Singular Plural Singular Plural
 

Present

Past

1st

verd verdum vard urdum
2nd verdur verdid vart

urdud

3rd verdur verda vard

urdu

Weak Verbs

Weak verbs have no vowel shift, only verb endings to indicate tense and person.

The present participle ends in –andi, past participle ends in –dur or –tur, singular imperative is the stem, and plural imperative ends in –id.

Indicative verb endings are shown in the table below:

 

Singular Plural Singular Plural
 

Present

Past

1st

-i -um -a -um
2nd -ir -id -ir

-ud

3rd -ir -a -i

-u

Example: at læra “to learn”

  • Present participle: lærandi
  • Past participle: lærdur
  • Imperative singular: lær
  • Imperative plural: lærid

 

Singular Plural Singular Plural
 

Present

Past

1st

læri lærum læra lærum
2nd lærir lærid lærir

lærud

3rd lærir læra læri

læru

Preterite-Present Verbs

These are only a handful of verbs in this class, but they were interesting enough that I decided to keep them instead of putting them with the strong or weak verbs.

Present tenses are the same as strong verbs’ past tenses, and past tenses are formed like weak verbs’ past tenses. The participles are the same as weak verbs’, the singular imperative is the stem, and the plural imperative ends in –ud.

Indicative verb endings are shown in the table below:

 

Singular Plural Singular Plural
 

Present

Past

1st

-um -a -um
2nd -t -ud -ir

-ud

3rd -u -i

-u

Example: at muna “to remember”

  • Present participle: munandi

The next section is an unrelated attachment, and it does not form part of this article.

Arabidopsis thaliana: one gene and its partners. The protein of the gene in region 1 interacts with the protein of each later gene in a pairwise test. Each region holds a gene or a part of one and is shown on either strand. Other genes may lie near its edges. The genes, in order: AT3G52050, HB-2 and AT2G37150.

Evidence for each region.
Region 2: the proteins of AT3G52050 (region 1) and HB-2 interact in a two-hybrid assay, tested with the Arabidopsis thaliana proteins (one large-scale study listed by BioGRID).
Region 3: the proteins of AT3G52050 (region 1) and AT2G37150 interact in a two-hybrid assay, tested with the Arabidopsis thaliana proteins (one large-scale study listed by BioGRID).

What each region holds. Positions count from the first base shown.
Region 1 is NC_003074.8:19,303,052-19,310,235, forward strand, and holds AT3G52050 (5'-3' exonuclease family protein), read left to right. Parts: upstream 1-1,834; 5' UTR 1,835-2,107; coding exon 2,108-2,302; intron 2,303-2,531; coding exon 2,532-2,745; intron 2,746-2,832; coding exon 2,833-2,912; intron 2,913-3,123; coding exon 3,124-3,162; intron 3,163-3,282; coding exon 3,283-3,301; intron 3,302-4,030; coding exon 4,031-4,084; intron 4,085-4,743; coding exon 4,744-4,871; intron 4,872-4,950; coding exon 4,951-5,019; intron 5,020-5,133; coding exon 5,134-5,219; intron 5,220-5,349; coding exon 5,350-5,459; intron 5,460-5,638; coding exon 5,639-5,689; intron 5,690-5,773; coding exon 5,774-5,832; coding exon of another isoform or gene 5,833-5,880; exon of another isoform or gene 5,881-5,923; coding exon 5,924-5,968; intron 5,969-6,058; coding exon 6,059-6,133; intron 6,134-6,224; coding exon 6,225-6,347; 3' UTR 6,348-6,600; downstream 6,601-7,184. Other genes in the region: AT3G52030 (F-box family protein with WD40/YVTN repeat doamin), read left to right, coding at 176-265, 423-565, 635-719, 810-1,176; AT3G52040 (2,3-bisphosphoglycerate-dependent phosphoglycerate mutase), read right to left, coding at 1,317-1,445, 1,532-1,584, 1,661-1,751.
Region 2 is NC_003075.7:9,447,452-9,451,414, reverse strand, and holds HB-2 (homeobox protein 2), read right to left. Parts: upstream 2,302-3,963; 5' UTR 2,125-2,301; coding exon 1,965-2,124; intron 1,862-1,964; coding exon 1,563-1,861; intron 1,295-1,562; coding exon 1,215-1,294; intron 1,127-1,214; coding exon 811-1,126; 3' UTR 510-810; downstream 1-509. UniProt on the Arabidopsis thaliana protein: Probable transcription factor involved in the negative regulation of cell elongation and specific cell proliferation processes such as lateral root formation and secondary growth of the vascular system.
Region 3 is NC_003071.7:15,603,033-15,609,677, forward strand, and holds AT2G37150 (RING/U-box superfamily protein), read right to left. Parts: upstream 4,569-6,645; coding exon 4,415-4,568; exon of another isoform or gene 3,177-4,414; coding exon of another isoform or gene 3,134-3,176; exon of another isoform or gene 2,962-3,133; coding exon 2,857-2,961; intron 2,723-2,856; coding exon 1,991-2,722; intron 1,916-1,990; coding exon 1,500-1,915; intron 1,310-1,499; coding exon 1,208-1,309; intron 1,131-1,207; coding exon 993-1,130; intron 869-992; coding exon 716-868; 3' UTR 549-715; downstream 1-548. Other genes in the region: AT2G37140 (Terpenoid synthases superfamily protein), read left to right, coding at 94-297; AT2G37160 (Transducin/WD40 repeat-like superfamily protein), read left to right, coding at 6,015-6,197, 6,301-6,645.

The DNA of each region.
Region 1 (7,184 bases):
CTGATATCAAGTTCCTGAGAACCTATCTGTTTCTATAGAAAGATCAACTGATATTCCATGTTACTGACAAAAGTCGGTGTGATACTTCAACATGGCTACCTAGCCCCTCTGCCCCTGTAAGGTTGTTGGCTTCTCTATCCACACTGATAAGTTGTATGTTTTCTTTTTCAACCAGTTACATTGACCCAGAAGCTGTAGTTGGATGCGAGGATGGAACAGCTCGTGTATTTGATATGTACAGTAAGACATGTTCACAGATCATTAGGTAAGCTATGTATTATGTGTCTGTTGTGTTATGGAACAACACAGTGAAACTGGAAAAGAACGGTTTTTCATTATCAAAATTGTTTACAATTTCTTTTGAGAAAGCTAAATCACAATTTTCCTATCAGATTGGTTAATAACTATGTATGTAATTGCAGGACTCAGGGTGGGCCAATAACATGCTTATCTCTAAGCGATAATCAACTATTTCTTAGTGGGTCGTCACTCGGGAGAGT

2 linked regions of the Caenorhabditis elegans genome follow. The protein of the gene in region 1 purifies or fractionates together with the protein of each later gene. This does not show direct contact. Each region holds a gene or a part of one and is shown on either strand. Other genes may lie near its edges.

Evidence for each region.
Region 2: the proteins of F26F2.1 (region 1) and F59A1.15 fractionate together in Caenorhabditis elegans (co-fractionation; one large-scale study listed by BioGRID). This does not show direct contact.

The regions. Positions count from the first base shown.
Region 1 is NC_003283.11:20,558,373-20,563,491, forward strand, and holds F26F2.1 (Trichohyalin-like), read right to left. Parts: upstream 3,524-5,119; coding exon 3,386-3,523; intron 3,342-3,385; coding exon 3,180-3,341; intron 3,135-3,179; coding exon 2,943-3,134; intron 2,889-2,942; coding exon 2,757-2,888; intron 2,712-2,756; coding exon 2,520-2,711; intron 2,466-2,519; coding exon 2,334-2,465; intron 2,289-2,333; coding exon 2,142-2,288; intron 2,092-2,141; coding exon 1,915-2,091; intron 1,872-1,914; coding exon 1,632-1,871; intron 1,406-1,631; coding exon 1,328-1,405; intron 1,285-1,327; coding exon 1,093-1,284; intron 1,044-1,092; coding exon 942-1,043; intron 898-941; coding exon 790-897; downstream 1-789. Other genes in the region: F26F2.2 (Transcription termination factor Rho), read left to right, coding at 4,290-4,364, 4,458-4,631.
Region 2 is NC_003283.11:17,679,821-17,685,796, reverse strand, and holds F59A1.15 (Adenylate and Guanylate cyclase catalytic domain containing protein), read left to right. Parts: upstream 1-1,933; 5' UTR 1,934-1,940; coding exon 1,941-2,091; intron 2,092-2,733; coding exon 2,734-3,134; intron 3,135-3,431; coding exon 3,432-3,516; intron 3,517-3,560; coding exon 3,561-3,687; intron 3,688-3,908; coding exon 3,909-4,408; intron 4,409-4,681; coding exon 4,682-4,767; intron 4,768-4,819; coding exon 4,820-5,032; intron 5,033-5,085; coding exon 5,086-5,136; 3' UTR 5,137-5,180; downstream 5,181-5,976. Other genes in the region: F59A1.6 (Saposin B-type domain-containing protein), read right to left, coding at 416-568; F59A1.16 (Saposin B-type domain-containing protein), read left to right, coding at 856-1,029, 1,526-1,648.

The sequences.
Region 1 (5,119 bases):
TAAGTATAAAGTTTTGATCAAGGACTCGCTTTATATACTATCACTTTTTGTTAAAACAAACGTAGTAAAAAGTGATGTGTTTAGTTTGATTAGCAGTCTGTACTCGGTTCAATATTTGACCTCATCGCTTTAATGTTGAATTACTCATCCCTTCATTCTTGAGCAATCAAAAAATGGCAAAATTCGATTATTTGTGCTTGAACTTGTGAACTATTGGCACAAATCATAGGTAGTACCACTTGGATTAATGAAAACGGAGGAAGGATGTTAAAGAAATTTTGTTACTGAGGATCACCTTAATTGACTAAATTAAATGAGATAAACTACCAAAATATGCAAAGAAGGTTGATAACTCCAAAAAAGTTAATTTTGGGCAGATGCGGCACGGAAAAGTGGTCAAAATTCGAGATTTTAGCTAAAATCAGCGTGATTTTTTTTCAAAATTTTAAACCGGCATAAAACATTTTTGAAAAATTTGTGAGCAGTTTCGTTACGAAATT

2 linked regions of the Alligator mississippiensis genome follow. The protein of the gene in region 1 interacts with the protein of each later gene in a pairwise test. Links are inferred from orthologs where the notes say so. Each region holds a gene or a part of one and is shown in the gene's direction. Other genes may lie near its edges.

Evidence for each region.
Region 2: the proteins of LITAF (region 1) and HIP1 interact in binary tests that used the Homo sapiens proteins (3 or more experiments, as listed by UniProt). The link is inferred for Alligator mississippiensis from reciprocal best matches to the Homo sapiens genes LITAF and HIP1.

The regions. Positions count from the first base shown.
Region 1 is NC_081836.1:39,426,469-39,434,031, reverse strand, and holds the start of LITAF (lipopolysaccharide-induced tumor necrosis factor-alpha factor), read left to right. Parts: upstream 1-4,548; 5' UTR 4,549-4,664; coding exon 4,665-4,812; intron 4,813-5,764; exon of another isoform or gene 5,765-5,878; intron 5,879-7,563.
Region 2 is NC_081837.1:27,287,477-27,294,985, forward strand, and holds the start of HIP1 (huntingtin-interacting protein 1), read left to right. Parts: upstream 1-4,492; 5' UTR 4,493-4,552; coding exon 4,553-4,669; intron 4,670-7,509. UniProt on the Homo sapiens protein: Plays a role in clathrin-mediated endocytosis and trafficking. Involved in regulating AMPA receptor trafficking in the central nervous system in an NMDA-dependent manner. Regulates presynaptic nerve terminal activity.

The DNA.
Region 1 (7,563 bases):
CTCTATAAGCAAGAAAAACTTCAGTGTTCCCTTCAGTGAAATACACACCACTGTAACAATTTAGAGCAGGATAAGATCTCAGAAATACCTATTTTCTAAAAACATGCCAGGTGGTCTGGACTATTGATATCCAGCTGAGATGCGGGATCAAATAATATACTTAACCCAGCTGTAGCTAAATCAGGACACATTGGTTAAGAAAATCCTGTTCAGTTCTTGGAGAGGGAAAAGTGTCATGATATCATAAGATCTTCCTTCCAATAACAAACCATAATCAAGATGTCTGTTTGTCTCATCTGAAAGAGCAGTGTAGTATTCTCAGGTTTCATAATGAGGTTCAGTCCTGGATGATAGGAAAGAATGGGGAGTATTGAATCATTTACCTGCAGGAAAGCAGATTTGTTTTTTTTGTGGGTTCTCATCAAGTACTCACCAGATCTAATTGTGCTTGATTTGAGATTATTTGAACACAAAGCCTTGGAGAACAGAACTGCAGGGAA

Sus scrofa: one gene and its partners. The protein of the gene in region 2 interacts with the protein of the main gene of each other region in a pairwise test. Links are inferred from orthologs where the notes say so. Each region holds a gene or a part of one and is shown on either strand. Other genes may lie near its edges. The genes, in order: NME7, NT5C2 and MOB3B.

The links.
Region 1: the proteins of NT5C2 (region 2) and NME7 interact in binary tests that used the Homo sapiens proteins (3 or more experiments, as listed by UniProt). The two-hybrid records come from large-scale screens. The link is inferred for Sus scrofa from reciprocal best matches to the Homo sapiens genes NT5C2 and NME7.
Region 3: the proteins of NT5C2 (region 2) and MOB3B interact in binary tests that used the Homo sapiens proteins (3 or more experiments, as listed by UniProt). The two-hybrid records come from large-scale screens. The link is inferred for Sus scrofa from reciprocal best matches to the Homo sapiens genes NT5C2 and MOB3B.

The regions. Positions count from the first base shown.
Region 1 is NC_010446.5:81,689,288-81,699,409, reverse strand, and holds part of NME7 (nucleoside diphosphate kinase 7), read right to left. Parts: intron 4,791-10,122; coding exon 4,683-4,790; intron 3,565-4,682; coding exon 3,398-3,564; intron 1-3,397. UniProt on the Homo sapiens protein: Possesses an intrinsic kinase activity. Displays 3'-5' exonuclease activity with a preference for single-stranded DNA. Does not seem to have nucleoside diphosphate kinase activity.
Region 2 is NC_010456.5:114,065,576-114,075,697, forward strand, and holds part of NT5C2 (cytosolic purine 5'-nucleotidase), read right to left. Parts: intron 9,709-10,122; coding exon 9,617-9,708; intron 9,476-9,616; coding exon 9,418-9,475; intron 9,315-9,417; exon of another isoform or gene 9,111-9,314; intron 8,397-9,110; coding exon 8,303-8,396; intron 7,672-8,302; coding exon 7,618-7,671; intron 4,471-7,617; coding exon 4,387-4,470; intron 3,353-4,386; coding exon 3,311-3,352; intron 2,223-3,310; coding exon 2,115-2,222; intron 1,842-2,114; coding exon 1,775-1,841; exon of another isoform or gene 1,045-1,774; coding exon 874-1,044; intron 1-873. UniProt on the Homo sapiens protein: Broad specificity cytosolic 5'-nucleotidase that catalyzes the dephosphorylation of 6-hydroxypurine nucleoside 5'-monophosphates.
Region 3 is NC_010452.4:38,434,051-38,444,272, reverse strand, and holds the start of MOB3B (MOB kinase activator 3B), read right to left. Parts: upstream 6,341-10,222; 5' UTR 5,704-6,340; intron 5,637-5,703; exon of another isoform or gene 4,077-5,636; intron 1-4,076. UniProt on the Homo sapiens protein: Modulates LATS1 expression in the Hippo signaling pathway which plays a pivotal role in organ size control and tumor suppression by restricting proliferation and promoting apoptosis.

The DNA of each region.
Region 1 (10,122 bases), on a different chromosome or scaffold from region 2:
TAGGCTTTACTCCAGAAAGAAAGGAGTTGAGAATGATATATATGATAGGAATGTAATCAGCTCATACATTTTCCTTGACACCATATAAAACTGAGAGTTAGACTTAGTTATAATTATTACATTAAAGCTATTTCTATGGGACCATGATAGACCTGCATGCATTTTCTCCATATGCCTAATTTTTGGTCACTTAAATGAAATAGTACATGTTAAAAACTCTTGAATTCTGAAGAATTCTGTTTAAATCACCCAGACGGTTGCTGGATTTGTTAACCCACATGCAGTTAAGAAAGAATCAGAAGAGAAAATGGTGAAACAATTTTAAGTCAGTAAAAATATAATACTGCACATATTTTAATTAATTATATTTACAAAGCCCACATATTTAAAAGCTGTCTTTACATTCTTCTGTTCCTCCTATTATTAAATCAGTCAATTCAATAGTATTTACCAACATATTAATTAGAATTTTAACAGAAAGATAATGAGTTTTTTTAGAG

• Past participle: munadur
  • Imperative singular: mun
  • Imperative plural: munud

 

Singular Plural Singular Plural
 

Present

Past

1st

maun munum muna munum
2nd maunt munud munir

munud

3rd maun munu muni

munu

Irregular & Auxiliary Verbs

Askeisk only has a few irregular verbs. The most used is the copula, vera “to be”:

  • Present participle: verandi
  • Past participle: verit
  • Imperative singular: ver
  • Imperative plural: verid
 

Singular

Plural Singular Plural

 

Present Past

1st

em eru var

vøru

2nd ert eru vart

vøru

3rd er eru var

vøru

Auxiliary verbs follow the same declension as weak verbs.

Passive Verbs

Passive verbs are formed by suffixing –sk to the verb form.

The Future Tense

Askeisk doesn’t have a specific verb ending for the future tense. Most of the time, an auxiliary verb (munu, skulu, or vilja) is used in front of the bare infinitive form of the following verb.

Jeg munu fulgja tig. “I will (in the future) follow you.”

Jeg skulu fylgja tig. “I will (must) follow you.”

Jeg vilja fylgja tig. “I will (intend to) follow you.”

A temporal adverb can be used with a present tense verb to indicate that an action occurs in the future:

Jeg fylgjir tig senn. “I’ll follow you soon.”

Negating Verbs

The adverb ekki “not” is used to negate verbs:

Jeg em ekki gladur. “I am not happy.”

Tau er ekki fornt. “They are not old.”

The Present & Past Perfects

The weak verb hava “to hold” can be used as an auxiliary verb when the following verb is in its supine form. The supine form is formed by suffixing the verb stem with –(a)t.

Jeg havi fylgjat tig. “I have followed you.”

Jeg hava fylgjat tig. “I had followed you.”